There is a least one theory that the "modern suburban lawn" was a goverment ploy to pull the USA out of the Great Depression of the 1930's. Between that and the Barbie Doll, Americans have spent gobs of money in the fruitless quest for status. (If Barbie is so popular, why do you have to buy her friends ?) A lawn is a trememdous sinkhole of time and money, thus stimulating the economy.

At my house we have spent serious effort in completely removing said lawn. We have replaced it with native low maintenance "weeds" that we like.
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  #17  
Old 04-06-2008, 08:44 PM
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Default Re: How's your Spring shaping up?

Ahh, edible weeds that make food taste great. My favorite kind! Once again, man removes the Darwin factor of survival of the fittest.
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  #18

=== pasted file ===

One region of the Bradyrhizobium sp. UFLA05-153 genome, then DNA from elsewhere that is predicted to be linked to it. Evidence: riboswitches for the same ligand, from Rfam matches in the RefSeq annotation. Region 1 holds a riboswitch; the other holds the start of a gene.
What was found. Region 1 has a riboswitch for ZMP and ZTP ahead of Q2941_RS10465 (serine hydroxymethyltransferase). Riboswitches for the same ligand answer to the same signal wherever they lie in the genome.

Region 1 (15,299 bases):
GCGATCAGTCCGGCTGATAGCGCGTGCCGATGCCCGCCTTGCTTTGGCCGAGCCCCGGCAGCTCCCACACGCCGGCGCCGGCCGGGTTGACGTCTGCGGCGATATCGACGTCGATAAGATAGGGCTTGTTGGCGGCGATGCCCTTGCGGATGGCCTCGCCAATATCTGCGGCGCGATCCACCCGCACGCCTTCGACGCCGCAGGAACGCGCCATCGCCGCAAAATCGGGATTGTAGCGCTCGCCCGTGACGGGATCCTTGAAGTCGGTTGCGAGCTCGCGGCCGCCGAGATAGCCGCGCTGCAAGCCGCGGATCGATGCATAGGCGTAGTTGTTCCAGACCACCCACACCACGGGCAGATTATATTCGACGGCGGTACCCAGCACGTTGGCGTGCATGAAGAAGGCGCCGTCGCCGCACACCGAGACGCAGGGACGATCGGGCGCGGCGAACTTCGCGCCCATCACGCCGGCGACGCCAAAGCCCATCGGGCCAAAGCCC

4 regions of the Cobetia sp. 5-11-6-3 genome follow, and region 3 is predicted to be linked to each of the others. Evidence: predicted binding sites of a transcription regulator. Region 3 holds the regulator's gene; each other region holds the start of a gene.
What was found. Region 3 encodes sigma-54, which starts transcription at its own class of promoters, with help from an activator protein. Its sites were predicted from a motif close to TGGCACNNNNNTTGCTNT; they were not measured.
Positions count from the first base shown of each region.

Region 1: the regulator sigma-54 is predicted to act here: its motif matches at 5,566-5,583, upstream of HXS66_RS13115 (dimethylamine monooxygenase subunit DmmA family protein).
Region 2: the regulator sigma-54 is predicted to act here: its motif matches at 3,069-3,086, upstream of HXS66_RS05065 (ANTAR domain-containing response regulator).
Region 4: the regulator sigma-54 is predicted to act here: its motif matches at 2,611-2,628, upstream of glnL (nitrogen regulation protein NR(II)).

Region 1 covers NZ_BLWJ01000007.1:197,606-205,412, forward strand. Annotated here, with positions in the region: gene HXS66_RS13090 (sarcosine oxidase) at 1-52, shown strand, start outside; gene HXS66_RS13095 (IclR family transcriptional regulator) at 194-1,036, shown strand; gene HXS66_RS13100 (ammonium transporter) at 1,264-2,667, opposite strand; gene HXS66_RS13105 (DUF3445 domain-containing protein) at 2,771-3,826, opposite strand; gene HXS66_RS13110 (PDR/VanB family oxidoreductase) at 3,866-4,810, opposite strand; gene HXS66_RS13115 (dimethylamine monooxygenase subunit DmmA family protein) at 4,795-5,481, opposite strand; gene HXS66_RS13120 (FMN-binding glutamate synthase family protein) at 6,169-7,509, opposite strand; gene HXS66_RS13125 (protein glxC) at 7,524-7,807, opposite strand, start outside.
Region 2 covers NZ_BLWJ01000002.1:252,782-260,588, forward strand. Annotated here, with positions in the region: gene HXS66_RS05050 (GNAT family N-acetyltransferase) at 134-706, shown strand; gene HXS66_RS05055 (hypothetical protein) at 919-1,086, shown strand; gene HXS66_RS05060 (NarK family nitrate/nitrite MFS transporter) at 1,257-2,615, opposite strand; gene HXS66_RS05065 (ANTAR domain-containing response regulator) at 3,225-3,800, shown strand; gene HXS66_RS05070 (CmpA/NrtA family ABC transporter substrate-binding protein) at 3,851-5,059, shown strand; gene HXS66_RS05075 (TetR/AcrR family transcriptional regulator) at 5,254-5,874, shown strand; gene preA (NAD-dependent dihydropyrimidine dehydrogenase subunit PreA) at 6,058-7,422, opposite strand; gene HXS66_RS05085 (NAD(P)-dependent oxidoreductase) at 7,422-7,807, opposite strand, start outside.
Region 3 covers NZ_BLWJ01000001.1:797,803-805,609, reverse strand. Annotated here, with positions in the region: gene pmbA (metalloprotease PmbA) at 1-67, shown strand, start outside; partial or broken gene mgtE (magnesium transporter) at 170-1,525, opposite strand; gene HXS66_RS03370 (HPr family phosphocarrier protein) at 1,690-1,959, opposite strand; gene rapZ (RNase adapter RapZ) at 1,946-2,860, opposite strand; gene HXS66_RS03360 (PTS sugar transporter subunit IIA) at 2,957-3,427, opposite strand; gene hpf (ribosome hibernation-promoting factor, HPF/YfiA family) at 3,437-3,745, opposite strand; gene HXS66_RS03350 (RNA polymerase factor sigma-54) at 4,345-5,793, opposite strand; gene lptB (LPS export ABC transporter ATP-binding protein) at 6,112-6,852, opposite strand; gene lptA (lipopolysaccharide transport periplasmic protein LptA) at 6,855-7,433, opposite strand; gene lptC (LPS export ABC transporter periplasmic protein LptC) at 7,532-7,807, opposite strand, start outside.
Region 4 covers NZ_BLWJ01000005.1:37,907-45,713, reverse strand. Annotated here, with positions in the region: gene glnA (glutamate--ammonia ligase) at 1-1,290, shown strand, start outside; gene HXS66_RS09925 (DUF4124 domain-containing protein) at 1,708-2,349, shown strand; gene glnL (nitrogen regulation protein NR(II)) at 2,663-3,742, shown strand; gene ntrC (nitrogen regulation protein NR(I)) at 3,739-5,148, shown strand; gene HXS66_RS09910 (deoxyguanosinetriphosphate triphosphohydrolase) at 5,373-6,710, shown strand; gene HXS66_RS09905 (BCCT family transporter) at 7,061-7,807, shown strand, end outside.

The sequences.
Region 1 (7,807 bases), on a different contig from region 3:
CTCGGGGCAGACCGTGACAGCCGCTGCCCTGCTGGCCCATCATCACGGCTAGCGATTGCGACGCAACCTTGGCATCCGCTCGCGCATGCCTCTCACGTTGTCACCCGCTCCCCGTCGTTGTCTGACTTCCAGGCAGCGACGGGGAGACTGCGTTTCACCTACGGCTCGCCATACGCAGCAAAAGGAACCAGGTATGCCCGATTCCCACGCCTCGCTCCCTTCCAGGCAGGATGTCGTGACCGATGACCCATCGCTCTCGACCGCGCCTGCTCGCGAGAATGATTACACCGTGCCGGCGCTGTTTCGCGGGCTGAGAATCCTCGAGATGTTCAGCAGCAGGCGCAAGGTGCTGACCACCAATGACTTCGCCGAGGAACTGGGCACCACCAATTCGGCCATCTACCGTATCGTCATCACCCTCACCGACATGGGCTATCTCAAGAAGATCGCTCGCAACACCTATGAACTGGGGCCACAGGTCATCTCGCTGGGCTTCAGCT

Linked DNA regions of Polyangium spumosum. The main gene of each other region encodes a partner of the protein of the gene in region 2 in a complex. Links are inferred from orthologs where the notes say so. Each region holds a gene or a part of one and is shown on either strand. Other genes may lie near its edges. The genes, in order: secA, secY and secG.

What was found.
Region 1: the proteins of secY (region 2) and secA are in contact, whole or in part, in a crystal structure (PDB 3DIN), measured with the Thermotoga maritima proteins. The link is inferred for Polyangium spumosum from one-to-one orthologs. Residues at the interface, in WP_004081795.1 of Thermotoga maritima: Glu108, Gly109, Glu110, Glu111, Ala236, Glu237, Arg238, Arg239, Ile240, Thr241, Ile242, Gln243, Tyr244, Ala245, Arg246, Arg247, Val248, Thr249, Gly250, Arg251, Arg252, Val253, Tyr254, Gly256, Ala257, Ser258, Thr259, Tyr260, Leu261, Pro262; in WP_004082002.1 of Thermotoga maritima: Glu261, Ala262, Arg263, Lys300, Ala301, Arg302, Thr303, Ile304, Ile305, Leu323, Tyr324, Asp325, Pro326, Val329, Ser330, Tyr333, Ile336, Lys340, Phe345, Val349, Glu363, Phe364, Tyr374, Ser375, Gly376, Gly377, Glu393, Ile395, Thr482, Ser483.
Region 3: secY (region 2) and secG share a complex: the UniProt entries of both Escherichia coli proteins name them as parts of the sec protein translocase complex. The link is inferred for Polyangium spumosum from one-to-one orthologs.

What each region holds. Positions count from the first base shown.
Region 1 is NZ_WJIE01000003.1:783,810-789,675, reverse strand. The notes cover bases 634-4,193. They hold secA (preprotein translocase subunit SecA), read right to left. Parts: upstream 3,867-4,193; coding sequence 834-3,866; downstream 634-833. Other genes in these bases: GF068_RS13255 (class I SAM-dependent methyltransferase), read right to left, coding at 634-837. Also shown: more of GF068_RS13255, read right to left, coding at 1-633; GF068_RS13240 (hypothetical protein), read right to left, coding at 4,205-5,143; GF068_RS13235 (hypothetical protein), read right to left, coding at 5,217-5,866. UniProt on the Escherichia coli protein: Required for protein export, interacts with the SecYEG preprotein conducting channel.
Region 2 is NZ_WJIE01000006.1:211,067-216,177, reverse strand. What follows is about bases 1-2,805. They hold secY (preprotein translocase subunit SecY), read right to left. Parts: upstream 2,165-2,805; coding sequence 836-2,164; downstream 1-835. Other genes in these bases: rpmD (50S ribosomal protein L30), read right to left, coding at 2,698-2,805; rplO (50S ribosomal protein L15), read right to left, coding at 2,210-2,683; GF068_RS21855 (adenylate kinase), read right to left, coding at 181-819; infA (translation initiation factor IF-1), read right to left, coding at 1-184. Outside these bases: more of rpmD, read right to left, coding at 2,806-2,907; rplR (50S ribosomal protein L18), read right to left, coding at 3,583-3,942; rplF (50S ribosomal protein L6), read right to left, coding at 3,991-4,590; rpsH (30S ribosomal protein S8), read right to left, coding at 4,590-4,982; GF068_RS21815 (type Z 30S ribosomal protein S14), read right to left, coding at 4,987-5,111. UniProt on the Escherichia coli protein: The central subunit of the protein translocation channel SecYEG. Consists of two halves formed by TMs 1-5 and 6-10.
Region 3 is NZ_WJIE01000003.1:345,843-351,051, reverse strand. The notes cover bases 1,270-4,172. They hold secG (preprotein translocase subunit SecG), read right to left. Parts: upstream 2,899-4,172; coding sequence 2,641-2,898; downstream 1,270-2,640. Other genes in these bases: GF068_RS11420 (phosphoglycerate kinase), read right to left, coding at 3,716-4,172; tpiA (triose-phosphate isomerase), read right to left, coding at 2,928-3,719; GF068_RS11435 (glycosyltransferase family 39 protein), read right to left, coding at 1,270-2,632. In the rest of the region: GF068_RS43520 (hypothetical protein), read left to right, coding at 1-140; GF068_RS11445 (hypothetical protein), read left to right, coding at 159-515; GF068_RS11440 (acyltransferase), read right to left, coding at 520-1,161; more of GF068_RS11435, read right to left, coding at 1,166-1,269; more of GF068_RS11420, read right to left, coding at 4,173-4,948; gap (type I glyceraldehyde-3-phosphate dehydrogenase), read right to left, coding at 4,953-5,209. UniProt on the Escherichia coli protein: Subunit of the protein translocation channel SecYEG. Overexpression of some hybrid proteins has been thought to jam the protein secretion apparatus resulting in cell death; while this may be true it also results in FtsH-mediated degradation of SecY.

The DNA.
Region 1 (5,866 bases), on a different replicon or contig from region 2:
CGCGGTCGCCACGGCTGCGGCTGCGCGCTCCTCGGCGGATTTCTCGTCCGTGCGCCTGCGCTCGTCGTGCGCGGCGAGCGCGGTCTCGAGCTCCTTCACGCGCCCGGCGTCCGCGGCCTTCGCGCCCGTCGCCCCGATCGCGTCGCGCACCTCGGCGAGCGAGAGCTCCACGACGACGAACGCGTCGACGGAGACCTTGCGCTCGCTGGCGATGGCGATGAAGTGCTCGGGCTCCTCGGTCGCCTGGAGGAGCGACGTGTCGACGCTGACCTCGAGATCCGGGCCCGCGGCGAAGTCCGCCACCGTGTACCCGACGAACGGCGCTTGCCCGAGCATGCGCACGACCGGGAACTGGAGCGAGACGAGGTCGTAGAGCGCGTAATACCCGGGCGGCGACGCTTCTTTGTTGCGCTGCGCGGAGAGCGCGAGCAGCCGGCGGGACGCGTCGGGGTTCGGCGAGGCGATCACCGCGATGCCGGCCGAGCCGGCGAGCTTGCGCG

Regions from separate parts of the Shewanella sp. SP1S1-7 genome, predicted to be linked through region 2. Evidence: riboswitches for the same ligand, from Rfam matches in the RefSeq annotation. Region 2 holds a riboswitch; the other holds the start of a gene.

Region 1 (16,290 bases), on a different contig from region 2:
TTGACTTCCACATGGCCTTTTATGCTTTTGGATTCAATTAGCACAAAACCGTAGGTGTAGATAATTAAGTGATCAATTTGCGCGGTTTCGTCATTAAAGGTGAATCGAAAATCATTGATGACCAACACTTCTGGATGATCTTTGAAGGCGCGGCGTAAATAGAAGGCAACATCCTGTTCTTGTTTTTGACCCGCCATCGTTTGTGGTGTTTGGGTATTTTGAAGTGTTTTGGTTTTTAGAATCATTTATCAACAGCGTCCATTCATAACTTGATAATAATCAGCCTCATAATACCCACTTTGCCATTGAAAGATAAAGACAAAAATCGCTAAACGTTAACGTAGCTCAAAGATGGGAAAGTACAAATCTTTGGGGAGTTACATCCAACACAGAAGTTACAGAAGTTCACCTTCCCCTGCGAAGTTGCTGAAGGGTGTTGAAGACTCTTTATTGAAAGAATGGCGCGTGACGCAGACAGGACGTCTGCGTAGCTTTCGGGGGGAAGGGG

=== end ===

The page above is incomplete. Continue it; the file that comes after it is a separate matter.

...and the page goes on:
Old 04-07-2008, 06:32 AM
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Default Re: How's your Spring shaping up?

Haha, we had snow again this morning!

If we let the survival of the fittest work unhindered in our garden, it would end up populated only by dandylions, slugs and blackberry bushes in about equal parts...

Oh, and nettles. Good butterfly plant though.

I quite like a wild garden look, and a wild lawn with lots of flowers in it, but why do some plants have to be so darn dominating?
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  #19  
Old 04-07-2008, 07:52 AM